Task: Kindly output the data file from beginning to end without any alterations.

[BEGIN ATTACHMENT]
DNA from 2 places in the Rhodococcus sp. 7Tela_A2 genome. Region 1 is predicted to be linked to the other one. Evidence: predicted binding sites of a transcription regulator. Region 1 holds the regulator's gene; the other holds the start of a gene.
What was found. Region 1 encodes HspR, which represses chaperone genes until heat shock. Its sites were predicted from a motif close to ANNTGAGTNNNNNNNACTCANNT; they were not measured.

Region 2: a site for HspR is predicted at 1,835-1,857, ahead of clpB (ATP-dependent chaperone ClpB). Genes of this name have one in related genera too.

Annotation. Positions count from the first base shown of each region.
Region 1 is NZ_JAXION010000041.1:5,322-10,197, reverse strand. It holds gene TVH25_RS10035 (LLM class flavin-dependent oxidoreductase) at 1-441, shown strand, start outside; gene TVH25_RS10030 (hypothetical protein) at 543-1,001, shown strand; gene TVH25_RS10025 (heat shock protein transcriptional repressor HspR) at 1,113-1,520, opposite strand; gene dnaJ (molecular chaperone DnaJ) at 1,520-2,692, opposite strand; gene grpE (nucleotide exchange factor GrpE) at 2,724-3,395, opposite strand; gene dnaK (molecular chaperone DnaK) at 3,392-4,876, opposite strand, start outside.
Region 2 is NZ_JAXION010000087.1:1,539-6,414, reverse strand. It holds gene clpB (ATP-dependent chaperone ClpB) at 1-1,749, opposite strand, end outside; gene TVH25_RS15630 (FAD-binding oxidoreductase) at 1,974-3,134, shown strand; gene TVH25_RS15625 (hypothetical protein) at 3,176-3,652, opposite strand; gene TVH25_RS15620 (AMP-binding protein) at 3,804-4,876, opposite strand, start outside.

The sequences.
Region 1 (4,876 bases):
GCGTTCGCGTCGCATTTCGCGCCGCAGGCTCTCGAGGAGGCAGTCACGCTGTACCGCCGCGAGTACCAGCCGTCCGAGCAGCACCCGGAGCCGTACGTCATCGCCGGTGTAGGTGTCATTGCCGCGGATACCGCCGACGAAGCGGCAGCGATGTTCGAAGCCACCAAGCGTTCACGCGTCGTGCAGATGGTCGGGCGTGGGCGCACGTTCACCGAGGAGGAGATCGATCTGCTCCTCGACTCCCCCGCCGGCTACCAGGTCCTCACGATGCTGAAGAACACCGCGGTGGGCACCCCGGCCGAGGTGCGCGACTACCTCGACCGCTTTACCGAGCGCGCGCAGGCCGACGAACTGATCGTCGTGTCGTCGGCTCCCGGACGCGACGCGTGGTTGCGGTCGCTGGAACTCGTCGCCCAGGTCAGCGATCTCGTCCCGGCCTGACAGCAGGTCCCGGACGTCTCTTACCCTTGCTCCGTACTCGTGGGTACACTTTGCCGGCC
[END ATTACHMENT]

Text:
DNA from 2 places in the Rhodococcus sp. 7Tela_A2 genome. Region 1 is predicted to be linked to the other one. Evidence: predicted binding sites of a transcription regulator. Region 1 holds the regulator's gene; the other holds the start of a gene.
What was found. Region 1 encodes HspR, which represses chaperone genes until heat shock. Its sites were predicted from a motif close to ANNTGAGTNNNNNNNACTCANNT; they were not measured.

Region 2: a site for HspR is predicted at 1,835-1,857, ahead of clpB (ATP-dependent chaperone ClpB). Genes of this name have one in related genera too.

Annotation. Positions count from the first base shown of each region.
Region 1 is NZ_JAXION010000041.1:5,322-10,197, reverse strand. It holds gene TVH25_RS10035 (LLM class flavin-dependent oxidoreductase) at 1-441, shown strand, start outside; gene TVH25_RS10030 (hypothetical protein) at 543-1,001, shown strand; gene TVH25_RS10025 (heat shock protein transcriptional repressor HspR) at 1,113-1,520, opposite strand; gene dnaJ (molecular chaperone DnaJ) at 1,520-2,692, opposite strand; gene grpE (nucleotide exchange factor GrpE) at 2,724-3,395, opposite strand; gene dnaK (molecular chaperone DnaK) at 3,392-4,876, opposite strand, start outside.
Region 2 is NZ_JAXION010000087.1:1,539-6,414, reverse strand. It holds gene clpB (ATP-dependent chaperone ClpB) at 1-1,749, opposite strand, end outside; gene TVH25_RS15630 (FAD-binding oxidoreductase) at 1,974-3,134, shown strand; gene TVH25_RS15625 (hypothetical protein) at 3,176-3,652, opposite strand; gene TVH25_RS15620 (AMP-binding protein) at 3,804-4,876, opposite strand, start outside.

The sequences.
Region 1 (4,876 bases):
GCGTTCGCGTCGCATTTCGCGCCGCAGGCTCTCGAGGAGGCAGTCACGCTGTACCGCCGCGAGTACCAGCCGTCCGAGCAGCACCCGGAGCCGTACGTCATCGCCGGTGTAGGTGTCATTGCCGCGGATACCGCCGACGAAGCGGCAGCGATGTTCGAAGCCACCAAGCGTTCACGCGTCGTGCAGATGGTCGGGCGTGGGCGCACGTTCACCGAGGAGGAGATCGATCTGCTCCTCGACTCCCCCGCCGGCTACCAGGTCCTCACGATGCTGAAGAACACCGCGGTGGGCACCCCGGCCGAGGTGCGCGACTACCTCGACCGCTTTACCGAGCGCGCGCAGGCCGACGAACTGATCGTCGTGTCGTCGGCTCCCGGACGCGACGCGTGGTTGCGGTCGCTGGAACTCGTCGCCCAGGTCAGCGATCTCGTCCCGGCCTGACAGCAGGTCCCGGACGTCTCTTACCCTTGCTCCGTACTCGTGGGTACACTTTGCCGGCC